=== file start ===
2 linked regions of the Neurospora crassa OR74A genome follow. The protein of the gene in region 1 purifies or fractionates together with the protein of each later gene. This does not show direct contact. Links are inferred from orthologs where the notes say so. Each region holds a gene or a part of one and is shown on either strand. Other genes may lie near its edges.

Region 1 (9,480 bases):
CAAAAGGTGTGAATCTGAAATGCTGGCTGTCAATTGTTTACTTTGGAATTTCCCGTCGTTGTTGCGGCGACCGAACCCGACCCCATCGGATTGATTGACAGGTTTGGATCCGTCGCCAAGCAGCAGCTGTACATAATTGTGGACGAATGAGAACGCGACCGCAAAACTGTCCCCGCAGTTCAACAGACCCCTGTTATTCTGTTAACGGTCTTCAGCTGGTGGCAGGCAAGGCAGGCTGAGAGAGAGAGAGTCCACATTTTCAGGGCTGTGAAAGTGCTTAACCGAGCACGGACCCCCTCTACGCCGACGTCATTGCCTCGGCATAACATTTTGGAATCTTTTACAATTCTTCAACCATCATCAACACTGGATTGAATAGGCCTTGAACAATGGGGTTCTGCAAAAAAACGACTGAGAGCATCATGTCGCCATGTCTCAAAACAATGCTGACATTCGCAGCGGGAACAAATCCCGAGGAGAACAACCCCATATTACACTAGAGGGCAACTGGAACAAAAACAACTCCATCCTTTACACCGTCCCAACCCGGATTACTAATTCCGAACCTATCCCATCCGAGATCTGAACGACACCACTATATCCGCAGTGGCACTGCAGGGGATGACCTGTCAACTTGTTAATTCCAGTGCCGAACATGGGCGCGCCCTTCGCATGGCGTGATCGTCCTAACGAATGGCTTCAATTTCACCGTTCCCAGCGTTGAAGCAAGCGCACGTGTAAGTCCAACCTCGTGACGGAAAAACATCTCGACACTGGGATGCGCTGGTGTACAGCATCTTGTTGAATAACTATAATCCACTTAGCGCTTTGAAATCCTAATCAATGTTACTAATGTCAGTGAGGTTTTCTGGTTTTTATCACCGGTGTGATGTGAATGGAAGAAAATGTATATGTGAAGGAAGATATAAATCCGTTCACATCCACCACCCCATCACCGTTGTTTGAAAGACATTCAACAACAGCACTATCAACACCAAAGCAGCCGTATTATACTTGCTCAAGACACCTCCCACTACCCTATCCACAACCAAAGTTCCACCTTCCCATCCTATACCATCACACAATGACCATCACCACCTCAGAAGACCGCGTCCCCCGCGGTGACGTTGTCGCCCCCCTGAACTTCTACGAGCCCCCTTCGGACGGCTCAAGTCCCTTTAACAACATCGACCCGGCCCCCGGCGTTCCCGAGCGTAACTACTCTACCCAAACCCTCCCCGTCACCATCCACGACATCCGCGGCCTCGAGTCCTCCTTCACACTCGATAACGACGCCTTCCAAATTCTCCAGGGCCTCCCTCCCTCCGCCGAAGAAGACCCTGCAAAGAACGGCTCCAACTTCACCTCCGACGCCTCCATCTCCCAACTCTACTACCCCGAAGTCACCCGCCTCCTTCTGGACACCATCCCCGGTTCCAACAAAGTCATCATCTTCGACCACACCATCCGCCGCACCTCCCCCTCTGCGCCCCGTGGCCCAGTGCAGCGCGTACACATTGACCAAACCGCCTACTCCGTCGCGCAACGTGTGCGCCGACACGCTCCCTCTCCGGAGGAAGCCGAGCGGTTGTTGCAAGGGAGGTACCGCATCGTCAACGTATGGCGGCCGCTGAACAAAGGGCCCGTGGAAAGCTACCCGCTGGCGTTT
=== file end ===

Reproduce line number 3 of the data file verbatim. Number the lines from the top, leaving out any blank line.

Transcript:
CAAAAGGTGTGAATCTGAAATGCTGGCTGTCAATTGTTTACTTTGGAATTTCCCGTCGTTGTTGCGGCGACCGAACCCGACCCCATCGGATTGATTGACAGGTTTGGATCCGTCGCCAAGCAGCAGCTGTACATAATTGTGGACGAATGAGAACGCGACCGCAAAACTGTCCCCGCAGTTCAACAGACCCCTGTTATTCTGTTAACGGTCTTCAGCTGGTGGCAGGCAAGGCAGGCTGAGAGAGAGAGAGTCCACATTTTCAGGGCTGTGAAAGTGCTTAACCGAGCACGGACCCCCTCTACGCCGACGTCATTGCCTCGGCATAACATTTTGGAATCTTTTACAATTCTTCAACCATCATCAACACTGGATTGAATAGGCCTTGAACAATGGGGTTCTGCAAAAAAACGACTGAGAGCATCATGTCGCCATGTCTCAAAACAATGCTGACATTCGCAGCGGGAACAAATCCCGAGGAGAACAACCCCATATTACACTAGAGGGCAACTGGAACAAAAACAACTCCATCCTTTACACCGTCCCAACCCGGATTACTAATTCCGAACCTATCCCATCCGAGATCTGAACGACACCACTATATCCGCAGTGGCACTGCAGGGGATGACCTGTCAACTTGTTAATTCCAGTGCCGAACATGGGCGCGCCCTTCGCATGGCGTGATCGTCCTAACGAATGGCTTCAATTTCACCGTTCCCAGCGTTGAAGCAAGCGCACGTGTAAGTCCAACCTCGTGACGGAAAAACATCTCGACACTGGGATGCGCTGGTGTACAGCATCTTGTTGAATAACTATAATCCACTTAGCGCTTTGAAATCCTAATCAATGTTACTAATGTCAGTGAGGTTTTCTGGTTTTTATCACCGGTGTGATGTGAATGGAAGAAAATGTATATGTGAAGGAAGATATAAATCCGTTCACATCCACCACCCCATCACCGTTGTTTGAAAGACATTCAACAACAGCACTATCAACACCAAAGCAGCCGTATTATACTTGCTCAAGACACCTCCCACTACCCTATCCACAACCAAAGTTCCACCTTCCCATCCTATACCATCACACAATGACCATCACCACCTCAGAAGACCGCGTCCCCCGCGGTGACGTTGTCGCCCCCCTGAACTTCTACGAGCCCCCTTCGGACGGCTCAAGTCCCTTTAACAACATCGACCCGGCCCCCGGCGTTCCCGAGCGTAACTACTCTACCCAAACCCTCCCCGTCACCATCCACGACATCCGCGGCCTCGAGTCCTCCTTCACACTCGATAACGACGCCTTCCAAATTCTCCAGGGCCTCCCTCCCTCCGCCGAAGAAGACCCTGCAAAGAACGGCTCCAACTTCACCTCCGACGCCTCCATCTCCCAACTCTACTACCCCGAAGTCACCCGCCTCCTTCTGGACACCATCCCCGGTTCCAACAAAGTCATCATCTTCGACCACACCATCCGCCGCACCTCCCCCTCTGCGCCCCGTGGCCCAGTGCAGCGCGTACACATTGACCAAACCGCCTACTCCGTCGCGCAACGTGTGCGCCGACACGCTCCCTCTCCGGAGGAAGCCGAGCGGTTGTTGCAAGGGAGGTACCGCATCGTCAACGTATGGCGGCCGCTGAACAAAGGGCCCGTGGAAAGCTACCCGCTGGCGTTT